Why do all the students have to read the same books?

I was reading some article about teachers debating on whether they should keep To Kill a Mockingbird on the reading list.

Wait, are you telling me all the kids have to read the same book at the same time, in the same room? That is dumb af.

That’s like telling people they all need to eat the same food, listen to the same music, or watch the same movies, at the same time. There’s millions of books out there so if a kid doesn’t like one they can just pick something else. There is plenty out there to make reading and learning enjoyable rather than a chore.


We should go for Happy Hour some time. Same menu, but we can order different drinks and food!! :+1: :partying_face:

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You people baffle me. You spend all this money on beautiful, fancy books–and they’re the wrong fuckin’ books.


Are you telling me if a kid has to read one book to learn certain things at the same time as other students, they’re not able to read other books?!



They make them use the same math books too. Makes zero sense!


And more in particular, I suppose, why should kids be forced to read a book about an ethical man who treats everyone with respect and risks his life to stand for what’s right and stand against racism and bigotry?

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There may be an important lesson to be learned from that book but it can’t be the only one about that subject. Perhaps something more engaging driven by the choice of the student would be suitable.

When was the last time you did an integral?

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If someone doesn’t find To Kill a Mockingbird engaging then I don’t want to know them. Now The Old Man and the Sea, however, I’d be ok dropping from reading lists.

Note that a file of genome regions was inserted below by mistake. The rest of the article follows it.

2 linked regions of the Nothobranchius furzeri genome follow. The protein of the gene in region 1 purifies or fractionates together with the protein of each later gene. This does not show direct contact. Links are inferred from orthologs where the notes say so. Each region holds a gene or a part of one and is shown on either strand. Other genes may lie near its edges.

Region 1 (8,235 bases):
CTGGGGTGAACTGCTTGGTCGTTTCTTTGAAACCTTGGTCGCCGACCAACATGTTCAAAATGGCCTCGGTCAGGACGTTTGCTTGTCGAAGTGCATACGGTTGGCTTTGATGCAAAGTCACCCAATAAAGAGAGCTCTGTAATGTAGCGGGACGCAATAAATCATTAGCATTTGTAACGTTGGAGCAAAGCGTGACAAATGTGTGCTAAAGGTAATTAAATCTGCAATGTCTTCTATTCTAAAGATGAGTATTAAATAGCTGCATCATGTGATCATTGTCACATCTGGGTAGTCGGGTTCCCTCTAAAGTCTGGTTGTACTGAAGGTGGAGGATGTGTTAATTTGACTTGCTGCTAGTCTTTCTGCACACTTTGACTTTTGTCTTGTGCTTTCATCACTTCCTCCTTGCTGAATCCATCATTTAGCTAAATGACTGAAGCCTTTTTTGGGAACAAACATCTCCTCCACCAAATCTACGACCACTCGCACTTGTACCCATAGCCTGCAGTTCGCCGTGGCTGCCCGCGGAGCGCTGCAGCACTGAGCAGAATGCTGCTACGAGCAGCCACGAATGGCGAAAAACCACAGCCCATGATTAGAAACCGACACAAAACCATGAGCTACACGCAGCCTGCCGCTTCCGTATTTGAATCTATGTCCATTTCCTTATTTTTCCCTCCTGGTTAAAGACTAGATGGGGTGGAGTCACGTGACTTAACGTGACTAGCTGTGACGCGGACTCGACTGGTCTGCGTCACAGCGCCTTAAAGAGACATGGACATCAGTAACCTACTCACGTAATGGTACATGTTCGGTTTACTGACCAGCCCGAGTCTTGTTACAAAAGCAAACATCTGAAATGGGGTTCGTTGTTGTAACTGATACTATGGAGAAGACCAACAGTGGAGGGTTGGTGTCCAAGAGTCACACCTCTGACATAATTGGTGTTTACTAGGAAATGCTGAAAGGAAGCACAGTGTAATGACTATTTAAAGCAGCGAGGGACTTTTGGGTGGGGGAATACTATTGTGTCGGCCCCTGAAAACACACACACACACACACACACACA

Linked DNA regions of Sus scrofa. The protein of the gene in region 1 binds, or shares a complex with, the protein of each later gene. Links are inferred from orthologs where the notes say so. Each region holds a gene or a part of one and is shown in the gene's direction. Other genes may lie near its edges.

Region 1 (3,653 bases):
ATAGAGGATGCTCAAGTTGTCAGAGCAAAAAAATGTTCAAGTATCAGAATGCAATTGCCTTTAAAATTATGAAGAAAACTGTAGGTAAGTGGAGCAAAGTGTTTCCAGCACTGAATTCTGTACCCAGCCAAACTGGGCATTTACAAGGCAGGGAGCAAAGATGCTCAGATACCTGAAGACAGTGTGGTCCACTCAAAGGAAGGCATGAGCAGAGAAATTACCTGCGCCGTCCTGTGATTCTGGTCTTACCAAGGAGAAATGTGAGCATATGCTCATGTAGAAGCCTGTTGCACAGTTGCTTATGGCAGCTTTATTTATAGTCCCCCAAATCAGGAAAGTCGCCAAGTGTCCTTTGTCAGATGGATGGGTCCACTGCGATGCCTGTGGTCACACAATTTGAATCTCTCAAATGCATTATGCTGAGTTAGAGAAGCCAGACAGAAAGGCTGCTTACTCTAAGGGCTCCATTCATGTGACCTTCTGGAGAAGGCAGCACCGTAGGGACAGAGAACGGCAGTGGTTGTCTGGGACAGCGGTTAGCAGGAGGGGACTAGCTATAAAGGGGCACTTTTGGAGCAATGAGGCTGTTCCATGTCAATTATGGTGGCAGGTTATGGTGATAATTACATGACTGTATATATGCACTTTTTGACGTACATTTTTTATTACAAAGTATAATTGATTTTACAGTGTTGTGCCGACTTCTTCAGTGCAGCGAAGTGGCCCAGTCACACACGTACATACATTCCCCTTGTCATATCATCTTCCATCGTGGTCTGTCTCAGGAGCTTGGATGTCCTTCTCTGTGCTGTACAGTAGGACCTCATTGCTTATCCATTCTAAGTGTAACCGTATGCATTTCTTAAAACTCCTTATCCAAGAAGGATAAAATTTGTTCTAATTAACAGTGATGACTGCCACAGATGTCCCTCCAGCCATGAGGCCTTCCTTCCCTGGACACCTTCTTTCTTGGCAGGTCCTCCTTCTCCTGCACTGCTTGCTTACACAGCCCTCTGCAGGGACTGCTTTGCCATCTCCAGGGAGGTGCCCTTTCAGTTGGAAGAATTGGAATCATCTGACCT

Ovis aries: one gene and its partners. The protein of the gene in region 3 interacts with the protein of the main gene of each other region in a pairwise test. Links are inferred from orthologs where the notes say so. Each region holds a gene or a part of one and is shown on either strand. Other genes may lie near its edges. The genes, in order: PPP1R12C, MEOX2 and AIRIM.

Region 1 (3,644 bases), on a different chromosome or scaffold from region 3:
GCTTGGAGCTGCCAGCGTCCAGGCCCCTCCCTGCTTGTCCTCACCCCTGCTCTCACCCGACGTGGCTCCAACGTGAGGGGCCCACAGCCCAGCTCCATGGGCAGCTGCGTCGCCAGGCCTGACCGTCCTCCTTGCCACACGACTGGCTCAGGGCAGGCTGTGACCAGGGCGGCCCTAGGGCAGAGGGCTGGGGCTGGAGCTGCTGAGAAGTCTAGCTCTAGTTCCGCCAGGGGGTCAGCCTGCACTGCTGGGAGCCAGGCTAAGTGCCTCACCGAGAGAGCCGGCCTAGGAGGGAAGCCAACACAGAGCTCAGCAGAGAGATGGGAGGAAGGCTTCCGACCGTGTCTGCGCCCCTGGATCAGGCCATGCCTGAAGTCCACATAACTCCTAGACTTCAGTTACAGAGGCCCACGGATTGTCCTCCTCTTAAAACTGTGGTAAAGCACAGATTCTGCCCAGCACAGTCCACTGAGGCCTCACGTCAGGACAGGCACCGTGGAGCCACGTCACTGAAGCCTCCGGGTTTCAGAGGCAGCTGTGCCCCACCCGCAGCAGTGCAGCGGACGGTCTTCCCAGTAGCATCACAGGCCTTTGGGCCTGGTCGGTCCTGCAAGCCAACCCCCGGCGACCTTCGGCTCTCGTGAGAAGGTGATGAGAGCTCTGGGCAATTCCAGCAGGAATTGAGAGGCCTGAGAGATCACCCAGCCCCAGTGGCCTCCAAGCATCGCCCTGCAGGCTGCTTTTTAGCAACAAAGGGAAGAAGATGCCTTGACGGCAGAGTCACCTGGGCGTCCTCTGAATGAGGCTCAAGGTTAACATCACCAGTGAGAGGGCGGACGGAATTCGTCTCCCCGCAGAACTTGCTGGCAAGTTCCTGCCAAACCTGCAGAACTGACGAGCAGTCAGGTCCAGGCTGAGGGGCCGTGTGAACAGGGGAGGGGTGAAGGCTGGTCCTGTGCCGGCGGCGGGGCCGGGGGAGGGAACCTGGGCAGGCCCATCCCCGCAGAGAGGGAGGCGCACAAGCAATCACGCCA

Jeez, I’d say around 2010 or so.

Obligatory Simpsons vid:


To Kill a Mockingbird was by far the best book we read in high school.

Now, something like Wuthering Heights…

My AP English teacher loved Wuthring Heights. He claimed that he had never seen an essay question on the AP test where you could use any book you chose to answer that couldn’t be answered using Wuthering Heights. It certainly wasn’t my favorite book - but I did use it on that question that year. (I got a passing 3, FWIW)

it’s almost like it’s not about reading the book per se, but rather having a common set of information about which those students could participate in an informed discussion. You know, in order to do stupid shit like develop their critical thinking skills, advance their knowledge of the way others around them view the world, and learn how to actually listen for once.


Yesterday. Someone mentioned that the popcorn function [f(x) = 0 for x irrational, 1/q if x is rational of form p/q with (p, q)=1] has Riemann integral 0, and I wanted to think about how to prove that from first principles rather than appeal to Lebesgue. It’s also a function that is continuous at all irrational numbers and discontinuous at all rational numbers.

Ok, the way to develop critical thinking is to have 20 students read the same book and then talk about it. Got it. And there is no better, more engaging way to do so and make them not hate reading of course.

They are of course not going to just skip the book and read the Cliffs notes because they like it so much.

I agree. I think a better alternative is to have each student pick a different book, and then not read either it or the cliff’s notes, and then make some stuff up about it on the tests and essays. (And then not have to discuss it because no one knows what anyone’s talking about.) Because it’s much easier to make up stuff about a book you’ve picked because the teacher doesn’t know it, than to make stuff up about To Kill A Mockingbird. Who needs literature?


Tests and essays on books are a waste of time imo.

Do a 5 paragraph essay in 30 minutes! Said no real life situation ever.

People read Harry Potter for fun, that’s a real life situation.

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